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EBioMedicine. 2016 Aug;10:117-23. doi: 10.1016/j.ebiom.2016.06.032. Epub 2016 Jun 25.

Identification of Circulating Tumor DNA for the Early Detection of Small-cell Lung Cancer.

Author information

1
International Agency for Research on Cancer (IARC-WHO), 150 cours Albert Thomas, 69008 Lyons, France.
2
International Agency for Research on Cancer (IARC-WHO), 150 cours Albert Thomas, 69008 Lyons, France; Institute of Nutrition, Genetics and Metabolism Research, Universidad El Bosque, Bogot√°, Colombia.
3
Russian N.N. Blokhin Cancer Research Centre, Moscow, Russian Federation.
4
Instituto Angel Roffo, Buenos Aires, Argentina.
5
1st Faculty of Medicine, Charles University, Prague, Czech Republic.
6
CRO Aviano National Cancer Institute, Aviano, Italy.
7
Department of Molecular Medicine, University of Padova, Padova, Italy.
8
University of Athens Medical School, Greece.
9
CHU Grenoble, University Grenoble- Alpes, INSERM U823, Grenoble, France.
10
International Agency for Research on Cancer (IARC-WHO), 150 cours Albert Thomas, 69008 Lyons, France. Electronic address: MckayJ@iarc.fr.
11
International Agency for Research on Cancer (IARC-WHO), 150 cours Albert Thomas, 69008 Lyons, France. Electronic address: BrennanP@iarc.fr.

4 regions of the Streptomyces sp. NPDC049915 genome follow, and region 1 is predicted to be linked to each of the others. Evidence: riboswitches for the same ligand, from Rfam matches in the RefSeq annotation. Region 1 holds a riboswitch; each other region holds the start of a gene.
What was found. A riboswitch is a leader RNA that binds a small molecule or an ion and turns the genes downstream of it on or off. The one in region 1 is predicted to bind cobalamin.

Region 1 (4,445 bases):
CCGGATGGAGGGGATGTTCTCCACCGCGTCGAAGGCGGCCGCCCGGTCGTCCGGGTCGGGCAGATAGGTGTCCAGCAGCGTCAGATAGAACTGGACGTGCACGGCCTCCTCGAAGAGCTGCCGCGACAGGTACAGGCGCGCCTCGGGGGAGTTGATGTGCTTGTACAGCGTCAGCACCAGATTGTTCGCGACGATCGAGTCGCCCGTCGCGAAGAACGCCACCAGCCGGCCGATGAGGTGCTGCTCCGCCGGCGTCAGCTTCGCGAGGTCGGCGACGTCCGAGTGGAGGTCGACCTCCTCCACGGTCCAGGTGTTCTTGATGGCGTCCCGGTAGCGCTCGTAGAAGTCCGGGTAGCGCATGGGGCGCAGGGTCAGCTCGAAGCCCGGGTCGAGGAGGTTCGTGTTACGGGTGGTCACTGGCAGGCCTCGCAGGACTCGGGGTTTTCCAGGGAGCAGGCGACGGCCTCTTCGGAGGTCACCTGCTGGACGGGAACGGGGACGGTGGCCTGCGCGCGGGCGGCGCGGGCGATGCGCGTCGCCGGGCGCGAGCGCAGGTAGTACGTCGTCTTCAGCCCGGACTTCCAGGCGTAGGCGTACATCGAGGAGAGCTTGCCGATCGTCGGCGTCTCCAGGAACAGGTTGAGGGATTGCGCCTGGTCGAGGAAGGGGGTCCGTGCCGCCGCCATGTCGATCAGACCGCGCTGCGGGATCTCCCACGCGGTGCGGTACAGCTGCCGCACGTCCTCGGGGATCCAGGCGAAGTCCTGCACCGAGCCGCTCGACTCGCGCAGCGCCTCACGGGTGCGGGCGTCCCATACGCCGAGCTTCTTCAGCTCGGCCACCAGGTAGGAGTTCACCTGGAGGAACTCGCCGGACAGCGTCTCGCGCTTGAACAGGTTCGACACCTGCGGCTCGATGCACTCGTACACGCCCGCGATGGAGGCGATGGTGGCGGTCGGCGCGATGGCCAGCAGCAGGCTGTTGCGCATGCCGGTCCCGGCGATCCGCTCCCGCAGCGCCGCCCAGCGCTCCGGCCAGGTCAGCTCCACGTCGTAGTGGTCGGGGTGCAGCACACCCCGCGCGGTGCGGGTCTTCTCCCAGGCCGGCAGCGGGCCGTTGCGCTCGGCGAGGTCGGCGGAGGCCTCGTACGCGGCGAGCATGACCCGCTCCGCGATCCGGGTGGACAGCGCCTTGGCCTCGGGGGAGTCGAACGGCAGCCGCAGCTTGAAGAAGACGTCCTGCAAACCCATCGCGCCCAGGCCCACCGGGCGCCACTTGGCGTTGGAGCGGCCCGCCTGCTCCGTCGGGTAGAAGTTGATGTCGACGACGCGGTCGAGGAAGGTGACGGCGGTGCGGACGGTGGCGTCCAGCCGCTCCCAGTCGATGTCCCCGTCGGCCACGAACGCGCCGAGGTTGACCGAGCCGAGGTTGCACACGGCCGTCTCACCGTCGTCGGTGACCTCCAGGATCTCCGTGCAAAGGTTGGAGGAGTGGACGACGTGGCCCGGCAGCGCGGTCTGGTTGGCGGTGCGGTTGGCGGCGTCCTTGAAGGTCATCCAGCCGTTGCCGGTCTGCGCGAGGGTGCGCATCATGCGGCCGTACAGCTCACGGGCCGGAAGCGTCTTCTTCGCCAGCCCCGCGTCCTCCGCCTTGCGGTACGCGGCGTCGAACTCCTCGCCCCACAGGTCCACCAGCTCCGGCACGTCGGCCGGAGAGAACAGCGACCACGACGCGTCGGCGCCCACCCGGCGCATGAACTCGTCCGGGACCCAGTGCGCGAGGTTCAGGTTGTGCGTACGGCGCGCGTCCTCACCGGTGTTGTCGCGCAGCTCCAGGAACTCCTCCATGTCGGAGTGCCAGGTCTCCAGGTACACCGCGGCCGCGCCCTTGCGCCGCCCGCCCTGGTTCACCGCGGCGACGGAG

Abstract

Circulating tumor DNA (ctDNA) is emerging as a key potential biomarker for post-diagnosis surveillance but it may also play a crucial role in the detection of pre-clinical cancer. Small-cell lung cancer (SCLC) is an excellent candidate for early detection given there are no successful therapeutic options for late-stage disease, and it displays almost universal inactivation of TP53. We assessed the presence of TP53 mutations in the cell-free DNA (cfDNA) extracted from the plasma of 51 SCLC cases and 123 non-cancer controls. We identified mutations using a pipeline specifically designed to accurately detect variants at very low fractions. We detected TP53 mutations in the cfDNA of 49% SCLC patients and 11.4% of non-cancer controls. When stratifying the 51 initial SCLC cases by stage, TP53 mutations were detected in the cfDNA of 35.7% early-stage and 54.1% late-stage SCLC patients. The results in the controls were further replicated in 10.8% of an independent series of 102 non-cancer controls. The detection of TP53 mutations in 11% of the 225 non-cancer controls suggests that somatic mutations in cfDNA among individuals without any cancer diagnosis is a common occurrence, and poses serious challenges for the development of ctDNA screening tests.

KEYWORDS:

Early detection; Screening; Small-cell lung cancer; TP53 mutations; cfDNA; ctDNA

PMID:
27377626
PMCID:
PMC5036515
DOI:
10.1016/j.ebiom.2016.06.032
[Indexed for MEDLINE]
Free PMC Article

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